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Memory CD8 T cells, essential for defense against intracellular pathogens, are heterogeneous with respect to phenotype and function. Constitutively lytic effector memory cells primarily reside in nonlymphoid tissues, whereas secondary lymphoid tissues contain functionally quiescent central memory cells. However, the mechanism by which functionally distinct memory populations are maintained is unknown. In this study, we show that resting CD8 memory cells modified their functional abilities upon entry into nonlymphoid tissues, as exemplified by the induction of granzyme B and lytic activity. Contemporaneously, the costimulator CD27 was down-regulated. These findings hold important implications for memory cell lineage development and tissue-specific immunity.
Seminal studies provide evidence for the existence of two subsets of memory CD8+ T cells, central memory cells (TCM)3 which express the receptors CCR7 and CD62L, allowing efficient homing to lymph nodes, and effector memory cells (TEM) which lack these homing receptors (1, 2) and therefore reside mainly in nonlymphoid tissues (3, 4). TCM cells and TEM cells also differ in both their proliferative ability and effector functions with TEM having a lower proliferative capacity than TCM (5, 6). TCM cells lack immediate effector function whereas CD8 TEM cells express molecules necessary for lytic activity such as perforin and granzyme B and display direct ex vivo effector function (1, 2, 4). More recently, it has become evident that some memory CD8 T cells express a mixed CD62L− CCR7+ phenotype that differs from the phenotypes of classical TEM and TCM cells, implying further heterogeneity within the memory lineage (7). In addition it has been demonstrated that virus-specific intraepithelial lymphocytes in the gut resemble neither TCM nor TEM CD8 T cells isolated from spleen or blood suggesting that anatomic location may play a role in local memory differentiation (8). Furthermore, the lack of expression of CD27, a member of the TNF receptor family, has emerged as an indicator of constitutive effector function in human and mouse memory CD8 T cells (1, 9–11).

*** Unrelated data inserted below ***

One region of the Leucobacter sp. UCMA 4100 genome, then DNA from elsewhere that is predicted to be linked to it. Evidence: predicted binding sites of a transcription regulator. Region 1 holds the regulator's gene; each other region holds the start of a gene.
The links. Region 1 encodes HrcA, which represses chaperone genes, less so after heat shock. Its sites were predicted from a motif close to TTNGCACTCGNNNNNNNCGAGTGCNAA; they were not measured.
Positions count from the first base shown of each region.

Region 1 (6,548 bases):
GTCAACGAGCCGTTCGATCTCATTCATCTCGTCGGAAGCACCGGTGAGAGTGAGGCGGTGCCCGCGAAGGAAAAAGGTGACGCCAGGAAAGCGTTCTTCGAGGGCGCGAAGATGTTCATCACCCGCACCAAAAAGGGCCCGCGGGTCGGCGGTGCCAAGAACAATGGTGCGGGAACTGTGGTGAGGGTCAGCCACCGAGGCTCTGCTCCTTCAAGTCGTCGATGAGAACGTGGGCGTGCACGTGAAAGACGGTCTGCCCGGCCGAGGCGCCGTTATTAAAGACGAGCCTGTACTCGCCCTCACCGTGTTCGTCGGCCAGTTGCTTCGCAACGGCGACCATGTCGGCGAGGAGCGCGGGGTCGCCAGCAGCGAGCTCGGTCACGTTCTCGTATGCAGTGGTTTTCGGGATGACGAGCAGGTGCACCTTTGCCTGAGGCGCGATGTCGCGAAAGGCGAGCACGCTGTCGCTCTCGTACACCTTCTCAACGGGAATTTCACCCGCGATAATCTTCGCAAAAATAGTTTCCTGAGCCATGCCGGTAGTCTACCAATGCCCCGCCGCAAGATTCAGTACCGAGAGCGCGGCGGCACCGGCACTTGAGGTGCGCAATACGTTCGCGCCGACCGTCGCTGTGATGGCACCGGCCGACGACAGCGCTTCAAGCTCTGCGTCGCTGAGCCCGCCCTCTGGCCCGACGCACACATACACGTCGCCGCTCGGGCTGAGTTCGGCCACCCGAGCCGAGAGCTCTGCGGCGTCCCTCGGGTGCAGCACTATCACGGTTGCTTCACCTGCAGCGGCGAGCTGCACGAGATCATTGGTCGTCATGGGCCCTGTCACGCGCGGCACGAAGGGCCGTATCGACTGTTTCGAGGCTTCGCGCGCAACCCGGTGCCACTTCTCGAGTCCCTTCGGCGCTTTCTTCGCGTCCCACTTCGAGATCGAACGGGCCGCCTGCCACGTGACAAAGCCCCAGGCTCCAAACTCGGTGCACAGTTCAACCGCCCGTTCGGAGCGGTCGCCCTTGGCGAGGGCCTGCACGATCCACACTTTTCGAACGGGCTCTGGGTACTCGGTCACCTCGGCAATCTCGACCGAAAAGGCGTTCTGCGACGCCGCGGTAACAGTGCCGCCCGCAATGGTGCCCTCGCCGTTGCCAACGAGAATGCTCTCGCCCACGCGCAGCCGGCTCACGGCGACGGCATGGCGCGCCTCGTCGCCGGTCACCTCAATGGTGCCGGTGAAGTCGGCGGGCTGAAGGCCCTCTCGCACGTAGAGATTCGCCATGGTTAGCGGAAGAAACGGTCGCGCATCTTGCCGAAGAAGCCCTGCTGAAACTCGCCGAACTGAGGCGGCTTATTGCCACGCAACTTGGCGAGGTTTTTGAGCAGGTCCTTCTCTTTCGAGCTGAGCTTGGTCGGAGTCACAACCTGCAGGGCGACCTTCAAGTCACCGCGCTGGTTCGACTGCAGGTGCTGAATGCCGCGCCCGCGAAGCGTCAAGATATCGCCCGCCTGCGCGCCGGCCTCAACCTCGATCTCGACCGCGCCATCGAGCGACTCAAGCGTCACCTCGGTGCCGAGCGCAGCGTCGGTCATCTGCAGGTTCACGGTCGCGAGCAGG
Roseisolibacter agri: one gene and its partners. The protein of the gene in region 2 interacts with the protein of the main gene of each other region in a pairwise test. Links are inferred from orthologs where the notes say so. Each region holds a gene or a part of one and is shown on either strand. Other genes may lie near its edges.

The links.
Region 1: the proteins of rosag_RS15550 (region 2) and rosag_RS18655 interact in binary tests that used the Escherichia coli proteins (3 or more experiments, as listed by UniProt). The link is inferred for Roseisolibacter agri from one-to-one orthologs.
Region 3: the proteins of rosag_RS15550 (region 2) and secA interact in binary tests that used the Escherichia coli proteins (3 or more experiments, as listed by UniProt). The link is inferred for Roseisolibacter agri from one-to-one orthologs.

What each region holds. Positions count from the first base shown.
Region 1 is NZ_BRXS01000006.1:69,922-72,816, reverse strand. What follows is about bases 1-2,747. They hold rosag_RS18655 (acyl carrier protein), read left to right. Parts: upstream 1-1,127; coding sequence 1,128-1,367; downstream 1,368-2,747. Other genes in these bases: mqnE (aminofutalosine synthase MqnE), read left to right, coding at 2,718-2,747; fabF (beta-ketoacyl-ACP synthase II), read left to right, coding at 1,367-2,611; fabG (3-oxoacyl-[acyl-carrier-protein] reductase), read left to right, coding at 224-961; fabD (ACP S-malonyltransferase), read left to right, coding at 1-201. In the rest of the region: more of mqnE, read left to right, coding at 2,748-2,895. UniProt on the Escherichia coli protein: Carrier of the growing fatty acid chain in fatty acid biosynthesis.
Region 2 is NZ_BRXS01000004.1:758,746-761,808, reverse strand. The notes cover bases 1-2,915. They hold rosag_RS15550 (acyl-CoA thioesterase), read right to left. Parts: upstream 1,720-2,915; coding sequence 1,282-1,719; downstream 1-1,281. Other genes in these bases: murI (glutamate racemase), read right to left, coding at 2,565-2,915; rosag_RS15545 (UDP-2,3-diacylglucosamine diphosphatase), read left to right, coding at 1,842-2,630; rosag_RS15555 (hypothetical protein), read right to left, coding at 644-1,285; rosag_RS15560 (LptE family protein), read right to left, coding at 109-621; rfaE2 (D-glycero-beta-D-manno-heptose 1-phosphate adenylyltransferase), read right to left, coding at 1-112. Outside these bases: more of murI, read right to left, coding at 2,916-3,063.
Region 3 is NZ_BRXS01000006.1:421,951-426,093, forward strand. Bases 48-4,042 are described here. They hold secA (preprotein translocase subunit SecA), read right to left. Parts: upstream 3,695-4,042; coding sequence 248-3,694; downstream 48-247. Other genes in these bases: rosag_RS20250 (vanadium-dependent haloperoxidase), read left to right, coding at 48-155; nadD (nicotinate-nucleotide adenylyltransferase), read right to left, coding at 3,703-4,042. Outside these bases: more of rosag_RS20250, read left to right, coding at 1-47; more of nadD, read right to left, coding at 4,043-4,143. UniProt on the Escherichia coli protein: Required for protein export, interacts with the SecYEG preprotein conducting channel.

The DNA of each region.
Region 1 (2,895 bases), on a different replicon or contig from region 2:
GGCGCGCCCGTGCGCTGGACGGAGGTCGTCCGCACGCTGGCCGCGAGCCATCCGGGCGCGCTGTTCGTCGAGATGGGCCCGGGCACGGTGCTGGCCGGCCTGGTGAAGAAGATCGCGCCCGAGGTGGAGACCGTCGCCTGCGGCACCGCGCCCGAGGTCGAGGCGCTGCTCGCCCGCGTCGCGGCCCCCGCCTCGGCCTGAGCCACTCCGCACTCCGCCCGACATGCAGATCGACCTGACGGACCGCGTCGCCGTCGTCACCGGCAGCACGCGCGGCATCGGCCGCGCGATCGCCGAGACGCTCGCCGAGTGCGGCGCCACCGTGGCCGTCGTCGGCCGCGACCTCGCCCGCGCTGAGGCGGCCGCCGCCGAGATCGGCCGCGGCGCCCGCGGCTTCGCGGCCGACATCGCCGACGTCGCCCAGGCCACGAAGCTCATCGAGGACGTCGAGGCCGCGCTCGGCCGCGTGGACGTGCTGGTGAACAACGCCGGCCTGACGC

In terms of function, it has been shown that for CD8 T cells, nonlymphoid derived memory cells exhibit constitutive effector levels of lytic activity whereas splenic memory cells, despite a CD62L- phenotype, are poorly lytic directly ex vivo (4). The basis for this dichotomy is unknown but memory CD8 T cells have the ability to traffic between lymphoid and nonlymphoid tissues as a part of a common blood-borne pool (12–14). Thus, functional differences between memory T cells in distinct locations could be due to the existence of subsets of effector memory cells that preferentially home to specific tissues or alternatively due to the modulation of functional activities upon entry of blood-borne memory cells into nonlymphoid tissues. Therefore, we undertook studies to assess whether entry of nonlytic memory cells into nonlymphoid tissues resulted in functional modifications. Our results indicate that memory cell phenotype and function are plastic and are dynamically modulated as a result of migration.
C57BL/6J (Ptprcb = CD45.2) mice were purchased from The Jackson Laboratory and C57BL/6 (Ptprca = CD45.1) mice from Charles River through the NCI program. B6.SJL-Ptprca Pepcb/BoyJ-Tg(TcraTcrb)1100Mjb/J-B6.129S7-Rag1tm1Mom (CD45.1 OT-I-RAG−/−) were bred at University of Connecticut Health Center. Mice were infected i.v. with VSV-ova (1 × 106 pfu) or 1 × 103 cfu of LM-ova (15, 16).